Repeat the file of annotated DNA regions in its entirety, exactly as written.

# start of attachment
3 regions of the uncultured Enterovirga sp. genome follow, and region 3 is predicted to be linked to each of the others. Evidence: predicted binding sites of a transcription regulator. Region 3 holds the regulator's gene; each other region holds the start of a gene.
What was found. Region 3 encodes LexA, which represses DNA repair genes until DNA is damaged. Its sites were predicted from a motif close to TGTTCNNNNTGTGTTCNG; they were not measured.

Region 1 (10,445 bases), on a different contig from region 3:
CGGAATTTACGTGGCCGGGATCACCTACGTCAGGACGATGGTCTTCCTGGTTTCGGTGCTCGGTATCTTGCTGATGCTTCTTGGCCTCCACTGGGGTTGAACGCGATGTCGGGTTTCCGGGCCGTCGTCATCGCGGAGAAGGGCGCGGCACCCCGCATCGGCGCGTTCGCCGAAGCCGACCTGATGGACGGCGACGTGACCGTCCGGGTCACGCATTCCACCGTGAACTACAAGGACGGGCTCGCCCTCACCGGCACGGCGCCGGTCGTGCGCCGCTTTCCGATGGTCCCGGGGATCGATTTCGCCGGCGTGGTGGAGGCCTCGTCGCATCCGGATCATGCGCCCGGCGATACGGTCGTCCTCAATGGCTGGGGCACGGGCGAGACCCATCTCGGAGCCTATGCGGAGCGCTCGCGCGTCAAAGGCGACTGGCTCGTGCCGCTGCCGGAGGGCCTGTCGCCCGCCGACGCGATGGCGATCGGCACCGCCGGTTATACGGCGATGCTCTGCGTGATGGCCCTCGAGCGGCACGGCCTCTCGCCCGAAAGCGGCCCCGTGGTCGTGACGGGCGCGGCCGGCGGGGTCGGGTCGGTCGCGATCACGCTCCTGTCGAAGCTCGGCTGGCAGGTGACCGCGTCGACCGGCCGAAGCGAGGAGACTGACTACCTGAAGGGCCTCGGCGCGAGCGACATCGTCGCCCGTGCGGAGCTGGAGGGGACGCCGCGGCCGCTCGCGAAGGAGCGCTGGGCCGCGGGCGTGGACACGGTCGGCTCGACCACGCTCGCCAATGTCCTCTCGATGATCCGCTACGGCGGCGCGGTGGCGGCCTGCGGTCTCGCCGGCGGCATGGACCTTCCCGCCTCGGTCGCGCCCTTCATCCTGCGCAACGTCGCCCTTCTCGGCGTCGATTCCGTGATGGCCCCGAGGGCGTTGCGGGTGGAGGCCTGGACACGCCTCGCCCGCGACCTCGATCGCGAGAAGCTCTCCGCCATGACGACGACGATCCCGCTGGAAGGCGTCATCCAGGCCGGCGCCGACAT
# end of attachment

3 regions of the uncultured Enterovirga sp. genome follow, and region 3 is predicted to be linked to each of the others. Evidence: predicted binding sites of a transcription regulator. Region 3 holds the regulator's gene; each other region holds the start of a gene.
What was found. Region 3 encodes LexA, which represses DNA repair genes until DNA is damaged. Its sites were predicted from a motif close to TGTTCNNNNTGTGTTCNG; they were not measured.

Region 1 (10,445 bases), on a different contig from region 3:
CGGAATTTACGTGGCCGGGATCACCTACGTCAGGACGATGGTCTTCCTGGTTTCGGTGCTCGGTATCTTGCTGATGCTTCTTGGCCTCCACTGGGGTTGAACGCGATGTCGGGTTTCCGGGCCGTCGTCATCGCGGAGAAGGGCGCGGCACCCCGCATCGGCGCGTTCGCCGAAGCCGACCTGATGGACGGCGACGTGACCGTCCGGGTCACGCATTCCACCGTGAACTACAAGGACGGGCTCGCCCTCACCGGCACGGCGCCGGTCGTGCGCCGCTTTCCGATGGTCCCGGGGATCGATTTCGCCGGCGTGGTGGAGGCCTCGTCGCATCCGGATCATGCGCCCGGCGATACGGTCGTCCTCAATGGCTGGGGCACGGGCGAGACCCATCTCGGAGCCTATGCGGAGCGCTCGCGCGTCAAAGGCGACTGGCTCGTGCCGCTGCCGGAGGGCCTGTCGCCCGCCGACGCGATGGCGATCGGCACCGCCGGTTATACGGCGATGCTCTGCGTGATGGCCCTCGAGCGGCACGGCCTCTCGCCCGAAAGCGGCCCCGTGGTCGTGACGGGCGCGGCCGGCGGGGTCGGGTCGGTCGCGATCACGCTCCTGTCGAAGCTCGGCTGGCAGGTGACCGCGTCGACCGGCCGAAGCGAGGAGACTGACTACCTGAAGGGCCTCGGCGCGAGCGACATCGTCGCCCGTGCGGAGCTGGAGGGGACGCCGCGGCCGCTCGCGAAGGAGCGCTGGGCCGCGGGCGTGGACACGGTCGGCTCGACCACGCTCGCCAATGTCCTCTCGATGATCCGCTACGGCGGCGCGGTGGCGGCCTGCGGTCTCGCCGGCGGCATGGACCTTCCCGCCTCGGTCGCGCCCTTCATCCTGCGCAACGTCGCCCTTCTCGGCGTCGATTCCGTGATGGCCCCGAGGGCGTTGCGGGTGGAGGCCTGGACACGCCTCGCCCGCGACCTCGATCGCGAGAAGCTCTCCGCCATGACGACGACGATCCCGCTGGAAGGCGTCATCCAGGCCGGCGCCGACAT